Vol 4 No 1 (2018): Current Issue
Research Article

Continuing Relief of Pain with Long Term Treatment for Osteoporosis with Intravenous Pamidronate

Wilson S
School of Sport Health and Exercise Sciences, Bangor University
Sharp CA
Chester Medical School, University of Chester (University Centre Shrewsbury), Guildhall, Shrewsbury, UK
Davie MWJ
Charles Salt Centre for Human Metabolism, Robert Jones and Agnes Hunt Hospital, Oswestry, Shropshire, UK
Published August 10, 2018


Purpose: Bisphosphonates are valuable in reducing the incidence of fracture. Side effects limit persistence with oral therapy and long term studies of pain relief are difficult to pursue. Intravenous bisphosphonates offer an alternative treatment to oral bisphosphonates and are tolerated over a longer period. The use of Pamidronate, an intravenously administered bisphosphonate, to benefit pain and reduce fracture incidence in the long term has not been extensively investigated. The study aimed to investigate the effect of Pamidronate on pain, vertebral fracture incidence and Bone Mineral Density over 6 or more years.
Methods: Patients were offered intravenous Pamidronate if oral treatment with bisphosphonates or Hormone replacement therapy had failed due to side effects, fractures continued on oral treatment or oesophageal reflux led to cessation of oral treatment. Pain was assessed using the Nottingham health profile; radiographs were used to evaluate vertebral fracture and DXA measured bone mineral density.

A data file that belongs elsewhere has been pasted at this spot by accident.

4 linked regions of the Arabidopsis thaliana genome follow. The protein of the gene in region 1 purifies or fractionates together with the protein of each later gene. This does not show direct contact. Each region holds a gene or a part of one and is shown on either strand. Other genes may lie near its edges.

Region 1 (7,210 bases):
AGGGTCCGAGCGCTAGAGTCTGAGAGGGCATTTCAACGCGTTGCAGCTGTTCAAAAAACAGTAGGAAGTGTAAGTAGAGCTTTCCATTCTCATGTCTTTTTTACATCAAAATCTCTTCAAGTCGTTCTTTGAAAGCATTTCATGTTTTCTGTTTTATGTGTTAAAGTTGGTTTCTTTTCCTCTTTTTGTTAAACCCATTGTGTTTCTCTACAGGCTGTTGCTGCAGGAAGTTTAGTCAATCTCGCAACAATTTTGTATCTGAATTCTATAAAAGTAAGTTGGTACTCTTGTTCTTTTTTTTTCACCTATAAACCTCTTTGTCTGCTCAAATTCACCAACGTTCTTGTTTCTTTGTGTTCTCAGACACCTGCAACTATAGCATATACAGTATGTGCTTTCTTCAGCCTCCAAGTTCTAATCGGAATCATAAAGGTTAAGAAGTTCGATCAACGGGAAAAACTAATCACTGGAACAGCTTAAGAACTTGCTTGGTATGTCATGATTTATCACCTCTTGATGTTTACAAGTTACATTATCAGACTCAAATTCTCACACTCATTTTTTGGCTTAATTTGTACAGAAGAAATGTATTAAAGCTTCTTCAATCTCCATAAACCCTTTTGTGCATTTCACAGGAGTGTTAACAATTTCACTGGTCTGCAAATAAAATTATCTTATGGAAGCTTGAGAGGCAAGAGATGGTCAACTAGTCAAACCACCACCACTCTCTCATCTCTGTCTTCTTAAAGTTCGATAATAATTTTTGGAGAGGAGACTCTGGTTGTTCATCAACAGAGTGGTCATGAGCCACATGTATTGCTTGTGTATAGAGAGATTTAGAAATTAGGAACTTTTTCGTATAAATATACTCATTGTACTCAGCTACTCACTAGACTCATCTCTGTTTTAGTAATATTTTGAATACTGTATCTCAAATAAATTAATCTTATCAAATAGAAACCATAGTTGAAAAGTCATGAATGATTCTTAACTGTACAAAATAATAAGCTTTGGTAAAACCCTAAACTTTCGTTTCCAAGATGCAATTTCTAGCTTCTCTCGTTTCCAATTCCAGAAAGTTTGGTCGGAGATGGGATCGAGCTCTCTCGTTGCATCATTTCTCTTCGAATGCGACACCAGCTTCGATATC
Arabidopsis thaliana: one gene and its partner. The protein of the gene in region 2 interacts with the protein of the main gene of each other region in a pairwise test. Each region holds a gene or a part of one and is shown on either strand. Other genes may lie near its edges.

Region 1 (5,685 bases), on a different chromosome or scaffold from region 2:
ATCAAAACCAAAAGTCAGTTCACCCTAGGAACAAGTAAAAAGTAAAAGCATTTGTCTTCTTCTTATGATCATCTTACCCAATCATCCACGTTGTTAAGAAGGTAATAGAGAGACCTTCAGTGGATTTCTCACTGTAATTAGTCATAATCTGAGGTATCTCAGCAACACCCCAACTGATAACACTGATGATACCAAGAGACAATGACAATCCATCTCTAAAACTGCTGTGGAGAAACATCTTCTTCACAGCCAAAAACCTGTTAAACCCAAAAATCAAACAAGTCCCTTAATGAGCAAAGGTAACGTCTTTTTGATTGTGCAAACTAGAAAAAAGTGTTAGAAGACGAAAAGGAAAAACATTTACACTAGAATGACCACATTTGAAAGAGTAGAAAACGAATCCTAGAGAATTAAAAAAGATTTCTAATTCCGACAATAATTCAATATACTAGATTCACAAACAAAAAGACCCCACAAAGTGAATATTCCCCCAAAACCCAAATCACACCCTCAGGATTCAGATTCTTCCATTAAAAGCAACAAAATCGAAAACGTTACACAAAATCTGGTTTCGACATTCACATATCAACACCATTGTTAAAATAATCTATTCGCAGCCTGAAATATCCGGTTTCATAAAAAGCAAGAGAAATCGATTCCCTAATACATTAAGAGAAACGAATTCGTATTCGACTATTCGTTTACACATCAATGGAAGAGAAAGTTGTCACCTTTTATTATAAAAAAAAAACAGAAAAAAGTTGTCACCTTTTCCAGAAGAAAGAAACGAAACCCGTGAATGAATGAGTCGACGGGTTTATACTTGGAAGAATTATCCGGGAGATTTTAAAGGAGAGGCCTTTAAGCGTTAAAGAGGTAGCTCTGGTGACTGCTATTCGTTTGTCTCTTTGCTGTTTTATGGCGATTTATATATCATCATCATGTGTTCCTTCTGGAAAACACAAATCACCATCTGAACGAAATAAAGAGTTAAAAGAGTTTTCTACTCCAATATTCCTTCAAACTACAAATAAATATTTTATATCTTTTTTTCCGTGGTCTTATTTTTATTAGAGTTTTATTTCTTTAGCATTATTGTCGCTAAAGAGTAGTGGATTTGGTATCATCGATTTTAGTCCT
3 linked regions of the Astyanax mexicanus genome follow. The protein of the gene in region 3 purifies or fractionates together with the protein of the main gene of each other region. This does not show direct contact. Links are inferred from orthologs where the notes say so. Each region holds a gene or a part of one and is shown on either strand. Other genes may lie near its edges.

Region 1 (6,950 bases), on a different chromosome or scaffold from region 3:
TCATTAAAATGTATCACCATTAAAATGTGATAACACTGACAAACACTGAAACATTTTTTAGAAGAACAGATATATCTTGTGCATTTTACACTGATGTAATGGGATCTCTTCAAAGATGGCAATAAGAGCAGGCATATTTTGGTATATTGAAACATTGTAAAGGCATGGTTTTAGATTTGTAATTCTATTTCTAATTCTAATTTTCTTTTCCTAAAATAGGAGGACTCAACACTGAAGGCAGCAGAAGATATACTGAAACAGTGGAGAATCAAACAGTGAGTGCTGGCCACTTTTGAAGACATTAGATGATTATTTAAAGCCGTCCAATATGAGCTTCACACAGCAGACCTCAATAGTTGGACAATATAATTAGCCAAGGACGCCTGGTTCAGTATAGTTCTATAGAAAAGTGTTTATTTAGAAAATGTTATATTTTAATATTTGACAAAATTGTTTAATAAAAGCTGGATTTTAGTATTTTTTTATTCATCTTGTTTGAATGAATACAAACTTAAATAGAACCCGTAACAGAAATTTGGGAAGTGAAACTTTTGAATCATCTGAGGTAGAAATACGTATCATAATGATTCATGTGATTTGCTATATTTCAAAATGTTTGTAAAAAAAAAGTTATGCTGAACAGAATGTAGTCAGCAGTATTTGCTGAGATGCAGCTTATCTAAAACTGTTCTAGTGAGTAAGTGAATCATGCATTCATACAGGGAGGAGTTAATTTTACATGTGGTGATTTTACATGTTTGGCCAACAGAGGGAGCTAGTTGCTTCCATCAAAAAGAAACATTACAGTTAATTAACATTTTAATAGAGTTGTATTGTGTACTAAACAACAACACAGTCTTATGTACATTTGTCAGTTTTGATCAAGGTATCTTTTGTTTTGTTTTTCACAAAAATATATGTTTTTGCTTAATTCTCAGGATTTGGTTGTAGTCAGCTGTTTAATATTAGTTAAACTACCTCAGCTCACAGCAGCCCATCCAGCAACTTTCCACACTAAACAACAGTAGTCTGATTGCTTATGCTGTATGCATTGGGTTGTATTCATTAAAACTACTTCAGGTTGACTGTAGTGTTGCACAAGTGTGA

Results: The primary outcome was the pain domain. Median patient follow up was 9 years. Pain had improved significantly (p = 0.03) and in 68% pain had either improved or remained unchanged. Vertebral fractures occurred in 14% of patients in the first 3 years, 9.5% in years 4-6, but increased in years 7-9 to 27%. Bone mineral density increased in the lumbar spine (p < 0.001) but not at the femoral neck.
Conclusions: Pamidronate had a beneficial effect on pain over the period of the study. Vertebral fracture incidence increased after 6 years of Pamidronate, although spine BMD increased significantly.